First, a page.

I rent a double garage with a studio (live / work) over it.
There is a cluster of 3 trees, roughly 50' tall in front. Two are green, leafy & healthy. One is barren, as if it were winter.
Late June 2007, mid-day, sunny, no wind. Barren tree falls across the back of my truck, also striking a detached carport and the covered porch of the 'main' house.
I immediately called the landlord who said he'd pull up the insurance company's phone number and call me back. He called back shortly and said that he didn't have the insurance company's phone number with him and couldn't recall their name, so he'd have to call me back. I said that I had to get to a meeting early the next day so how about I removed the tree after taking extensive photos. He said, "fine."
Four days later, no follow up re. insurance, but he stops by while a crew is repairing the carport and house. I mention that I don't have comp insurance for the truck, local collision center says it's totaled (1996, so value was fairly low, $4,500 - $5500 roughly) and could he please get me his insurance info. He says he can't find it. And they didn't notify him, but it might have lapsed. Ugh. He's uninsured. (But he does have a mortgage per county records.)
He calls me 3 weeks later, rent is due. I say, no prob, just please get me that info for insurance. He says he's not liable and will start eviction if not paid in 2 days. I dig in, he sues, I lost, must be out in 7 days.
Judge's finding: I didn't prove that landlord was liable (written verdict) but he also (verbally) commented that I didn't prove what caused the tree to fall. I replied that if it wasn't rotten, there would be all kinds of sprains in the break, but my extensive photos showed a near-clean break, almost like it'd been cut with a very dull saw. How could any reasonable person conclude anything other than rot? Judge says he's not a tree expert, but I may want to mention that should I chose to appeal.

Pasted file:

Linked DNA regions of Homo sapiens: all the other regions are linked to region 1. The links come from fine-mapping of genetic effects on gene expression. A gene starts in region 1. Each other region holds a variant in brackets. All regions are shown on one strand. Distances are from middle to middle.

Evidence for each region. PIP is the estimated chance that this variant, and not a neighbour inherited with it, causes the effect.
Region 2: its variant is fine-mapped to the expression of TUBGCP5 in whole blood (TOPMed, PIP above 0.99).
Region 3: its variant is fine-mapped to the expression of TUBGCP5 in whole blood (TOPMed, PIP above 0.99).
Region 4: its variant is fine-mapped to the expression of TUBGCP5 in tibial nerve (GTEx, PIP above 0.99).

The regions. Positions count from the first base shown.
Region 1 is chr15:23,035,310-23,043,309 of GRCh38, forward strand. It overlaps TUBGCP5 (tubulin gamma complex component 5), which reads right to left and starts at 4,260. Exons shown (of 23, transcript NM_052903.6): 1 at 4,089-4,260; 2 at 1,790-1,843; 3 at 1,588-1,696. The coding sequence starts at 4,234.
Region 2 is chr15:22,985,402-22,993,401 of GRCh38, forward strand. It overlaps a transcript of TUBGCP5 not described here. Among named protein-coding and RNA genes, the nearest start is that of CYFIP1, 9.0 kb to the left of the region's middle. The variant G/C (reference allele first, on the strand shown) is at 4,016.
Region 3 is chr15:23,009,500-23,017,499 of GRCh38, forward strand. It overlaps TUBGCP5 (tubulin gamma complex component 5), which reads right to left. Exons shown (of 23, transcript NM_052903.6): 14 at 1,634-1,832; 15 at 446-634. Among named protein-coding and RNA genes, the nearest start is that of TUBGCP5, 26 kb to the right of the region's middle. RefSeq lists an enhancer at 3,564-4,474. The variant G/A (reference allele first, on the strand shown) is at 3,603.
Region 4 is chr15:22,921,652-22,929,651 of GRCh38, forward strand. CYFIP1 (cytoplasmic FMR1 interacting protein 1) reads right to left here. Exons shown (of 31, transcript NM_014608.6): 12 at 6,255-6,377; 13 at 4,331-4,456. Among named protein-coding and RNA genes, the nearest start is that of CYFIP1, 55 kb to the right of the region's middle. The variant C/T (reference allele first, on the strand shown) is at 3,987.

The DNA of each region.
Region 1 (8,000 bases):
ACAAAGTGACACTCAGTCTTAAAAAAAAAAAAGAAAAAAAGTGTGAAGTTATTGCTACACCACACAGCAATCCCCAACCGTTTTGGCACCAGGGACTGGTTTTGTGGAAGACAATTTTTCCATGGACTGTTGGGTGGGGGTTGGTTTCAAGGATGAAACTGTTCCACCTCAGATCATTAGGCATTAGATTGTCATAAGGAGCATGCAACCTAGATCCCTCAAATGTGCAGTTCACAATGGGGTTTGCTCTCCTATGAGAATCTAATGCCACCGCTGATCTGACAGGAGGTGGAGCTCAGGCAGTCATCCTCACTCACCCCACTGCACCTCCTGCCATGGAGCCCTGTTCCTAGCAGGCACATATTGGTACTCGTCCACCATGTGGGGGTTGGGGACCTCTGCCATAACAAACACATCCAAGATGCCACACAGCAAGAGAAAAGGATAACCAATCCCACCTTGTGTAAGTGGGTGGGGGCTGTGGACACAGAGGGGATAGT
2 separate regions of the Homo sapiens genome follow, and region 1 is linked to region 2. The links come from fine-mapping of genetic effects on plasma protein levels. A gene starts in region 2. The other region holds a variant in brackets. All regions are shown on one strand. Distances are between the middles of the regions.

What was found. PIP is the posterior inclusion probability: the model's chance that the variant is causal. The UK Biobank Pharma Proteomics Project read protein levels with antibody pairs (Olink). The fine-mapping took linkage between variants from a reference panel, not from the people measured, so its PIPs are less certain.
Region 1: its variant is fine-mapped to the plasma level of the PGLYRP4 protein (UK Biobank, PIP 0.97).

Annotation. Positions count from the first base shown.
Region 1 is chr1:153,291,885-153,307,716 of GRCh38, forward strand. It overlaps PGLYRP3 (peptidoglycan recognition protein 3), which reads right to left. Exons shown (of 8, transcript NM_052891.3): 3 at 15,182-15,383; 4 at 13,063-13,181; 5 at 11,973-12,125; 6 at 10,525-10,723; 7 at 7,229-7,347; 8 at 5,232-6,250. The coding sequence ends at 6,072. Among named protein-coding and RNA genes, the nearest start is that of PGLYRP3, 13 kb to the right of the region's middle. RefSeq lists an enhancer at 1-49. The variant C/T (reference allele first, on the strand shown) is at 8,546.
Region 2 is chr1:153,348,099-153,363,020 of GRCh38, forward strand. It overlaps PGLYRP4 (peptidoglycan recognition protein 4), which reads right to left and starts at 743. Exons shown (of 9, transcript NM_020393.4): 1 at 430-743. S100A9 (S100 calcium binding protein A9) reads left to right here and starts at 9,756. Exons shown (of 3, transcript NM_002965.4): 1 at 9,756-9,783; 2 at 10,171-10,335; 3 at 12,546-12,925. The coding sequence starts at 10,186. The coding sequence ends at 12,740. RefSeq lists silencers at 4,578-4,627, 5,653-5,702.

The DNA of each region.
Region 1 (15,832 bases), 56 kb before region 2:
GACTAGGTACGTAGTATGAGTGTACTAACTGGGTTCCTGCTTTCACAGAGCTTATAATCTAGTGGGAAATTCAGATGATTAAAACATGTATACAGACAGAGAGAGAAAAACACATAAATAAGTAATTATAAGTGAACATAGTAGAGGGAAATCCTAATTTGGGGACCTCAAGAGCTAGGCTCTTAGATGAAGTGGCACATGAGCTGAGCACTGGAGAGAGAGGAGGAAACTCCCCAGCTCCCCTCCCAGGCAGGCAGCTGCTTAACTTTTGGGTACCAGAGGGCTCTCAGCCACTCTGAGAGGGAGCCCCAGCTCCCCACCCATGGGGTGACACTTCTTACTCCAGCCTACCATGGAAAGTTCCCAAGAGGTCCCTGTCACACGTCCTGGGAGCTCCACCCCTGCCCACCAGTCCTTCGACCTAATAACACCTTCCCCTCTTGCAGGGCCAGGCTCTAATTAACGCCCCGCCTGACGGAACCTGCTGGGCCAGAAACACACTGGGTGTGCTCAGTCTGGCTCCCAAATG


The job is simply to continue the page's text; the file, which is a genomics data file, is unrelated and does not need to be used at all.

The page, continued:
So I just filed the appeal yesterday. I'm looking for a lawyer, but first wanted to forestall the possession writ.
I'd mentioned to landlord that the tree looked dead and we ought to address that a year ago. Judge also said that me parking proximate to tree was an offset. My defense to that was I didn't know the danger was immediate and had planned to take the tree down myself between jobs.
My main issue: Assuming that "notice" last summer is my word v. his and therefore a wash. Assuming I parked proximate (there was no other reasonable place outside the 50' radius) did somewhat offset landlord's liability, but to say that it offset it 100% seems nuts. As the owner / commercial manager, doesn't the landlord bear the most responsibility for safety? He testified that he was frequently on the property and that there was nothing blocking his view of the leafless hickory.
I was stunned that the judge put all of the burden of proof on me, the tenant. Yes, I knew there was a problem, but "should I have know" the immediacy and extent? Oh, yeah, there's no lease. All verbal, but I'm relying on the code (state) that says that a landlord must keep the premises 'in repair.' Seems that allowing a rotten tree to remain isn't doing that.
I brought up two other defenses, both of which were denied, but the tree is the most perplexing. Thoughts? (Sorry for length; trying to include all factors)